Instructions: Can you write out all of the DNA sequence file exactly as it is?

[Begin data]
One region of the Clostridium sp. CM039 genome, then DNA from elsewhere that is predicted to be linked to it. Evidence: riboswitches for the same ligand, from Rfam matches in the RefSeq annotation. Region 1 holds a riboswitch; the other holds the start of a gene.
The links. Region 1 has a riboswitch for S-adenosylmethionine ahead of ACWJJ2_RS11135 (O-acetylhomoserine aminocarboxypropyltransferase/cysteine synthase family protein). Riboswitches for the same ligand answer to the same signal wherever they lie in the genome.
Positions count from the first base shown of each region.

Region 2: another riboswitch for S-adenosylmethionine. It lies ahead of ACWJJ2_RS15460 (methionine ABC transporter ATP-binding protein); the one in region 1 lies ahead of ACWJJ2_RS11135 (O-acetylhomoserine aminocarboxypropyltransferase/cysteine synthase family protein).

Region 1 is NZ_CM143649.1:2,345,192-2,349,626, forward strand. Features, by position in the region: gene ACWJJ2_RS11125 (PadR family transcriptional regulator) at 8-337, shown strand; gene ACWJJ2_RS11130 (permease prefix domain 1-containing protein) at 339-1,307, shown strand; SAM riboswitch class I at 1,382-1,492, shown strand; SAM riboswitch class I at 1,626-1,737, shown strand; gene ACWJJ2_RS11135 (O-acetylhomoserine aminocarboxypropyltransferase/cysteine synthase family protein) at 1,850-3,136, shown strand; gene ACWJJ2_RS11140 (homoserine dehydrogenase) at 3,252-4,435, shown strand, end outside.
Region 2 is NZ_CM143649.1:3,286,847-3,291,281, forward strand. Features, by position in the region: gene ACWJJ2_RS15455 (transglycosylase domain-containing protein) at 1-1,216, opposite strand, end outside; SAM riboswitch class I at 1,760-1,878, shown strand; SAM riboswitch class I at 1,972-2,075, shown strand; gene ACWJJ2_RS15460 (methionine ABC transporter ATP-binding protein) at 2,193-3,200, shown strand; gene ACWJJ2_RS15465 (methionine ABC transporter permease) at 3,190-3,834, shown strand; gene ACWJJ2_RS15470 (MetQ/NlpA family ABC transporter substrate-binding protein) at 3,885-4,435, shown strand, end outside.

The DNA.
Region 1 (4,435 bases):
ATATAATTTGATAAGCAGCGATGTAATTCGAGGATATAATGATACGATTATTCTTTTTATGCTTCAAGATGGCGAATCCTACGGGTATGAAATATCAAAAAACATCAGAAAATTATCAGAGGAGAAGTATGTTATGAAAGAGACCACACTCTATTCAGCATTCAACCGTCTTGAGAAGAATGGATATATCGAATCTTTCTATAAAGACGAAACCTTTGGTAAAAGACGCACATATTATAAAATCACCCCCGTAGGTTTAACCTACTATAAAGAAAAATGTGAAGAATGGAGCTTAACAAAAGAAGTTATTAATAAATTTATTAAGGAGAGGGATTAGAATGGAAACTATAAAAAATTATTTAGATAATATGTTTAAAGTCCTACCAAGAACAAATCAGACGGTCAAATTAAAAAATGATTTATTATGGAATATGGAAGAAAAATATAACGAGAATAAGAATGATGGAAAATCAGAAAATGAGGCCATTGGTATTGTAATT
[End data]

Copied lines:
One region of the Clostridium sp. CM039 genome, then DNA from elsewhere that is predicted to be linked to it. Evidence: riboswitches for the same ligand, from Rfam matches in the RefSeq annotation. Region 1 holds a riboswitch; the other holds the start of a gene.
The links. Region 1 has a riboswitch for S-adenosylmethionine ahead of ACWJJ2_RS11135 (O-acetylhomoserine aminocarboxypropyltransferase/cysteine synthase family protein). Riboswitches for the same ligand answer to the same signal wherever they lie in the genome.
Positions count from the first base shown of each region.

Region 2: another riboswitch for S-adenosylmethionine. It lies ahead of ACWJJ2_RS15460 (methionine ABC transporter ATP-binding protein); the one in region 1 lies ahead of ACWJJ2_RS11135 (O-acetylhomoserine aminocarboxypropyltransferase/cysteine synthase family protein).

Region 1 is NZ_CM143649.1:2,345,192-2,349,626, forward strand. Features, by position in the region: gene ACWJJ2_RS11125 (PadR family transcriptional regulator) at 8-337, shown strand; gene ACWJJ2_RS11130 (permease prefix domain 1-containing protein) at 339-1,307, shown strand; SAM riboswitch class I at 1,382-1,492, shown strand; SAM riboswitch class I at 1,626-1,737, shown strand; gene ACWJJ2_RS11135 (O-acetylhomoserine aminocarboxypropyltransferase/cysteine synthase family protein) at 1,850-3,136, shown strand; gene ACWJJ2_RS11140 (homoserine dehydrogenase) at 3,252-4,435, shown strand, end outside.
Region 2 is NZ_CM143649.1:3,286,847-3,291,281, forward strand. Features, by position in the region: gene ACWJJ2_RS15455 (transglycosylase domain-containing protein) at 1-1,216, opposite strand, end outside; SAM riboswitch class I at 1,760-1,878, shown strand; SAM riboswitch class I at 1,972-2,075, shown strand; gene ACWJJ2_RS15460 (methionine ABC transporter ATP-binding protein) at 2,193-3,200, shown strand; gene ACWJJ2_RS15465 (methionine ABC transporter permease) at 3,190-3,834, shown strand; gene ACWJJ2_RS15470 (MetQ/NlpA family ABC transporter substrate-binding protein) at 3,885-4,435, shown strand, end outside.

The DNA.
Region 1 (4,435 bases):
ATATAATTTGATAAGCAGCGATGTAATTCGAGGATATAATGATACGATTATTCTTTTTATGCTTCAAGATGGCGAATCCTACGGGTATGAAATATCAAAAAACATCAGAAAATTATCAGAGGAGAAGTATGTTATGAAAGAGACCACACTCTATTCAGCATTCAACCGTCTTGAGAAGAATGGATATATCGAATCTTTCTATAAAGACGAAACCTTTGGTAAAAGACGCACATATTATAAAATCACCCCCGTAGGTTTAACCTACTATAAAGAAAAATGTGAAGAATGGAGCTTAACAAAAGAAGTTATTAATAAATTTATTAAGGAGAGGGATTAGAATGGAAACTATAAAAAATTATTTAGATAATATGTTTAAAGTCCTACCAAGAACAAATCAGACGGTCAAATTAAAAAATGATTTATTATGGAATATGGAAGAAAAATATAACGAGAATAAGAATGATGGAAAATCAGAAAATGAGGCCATTGGTATTGTAATT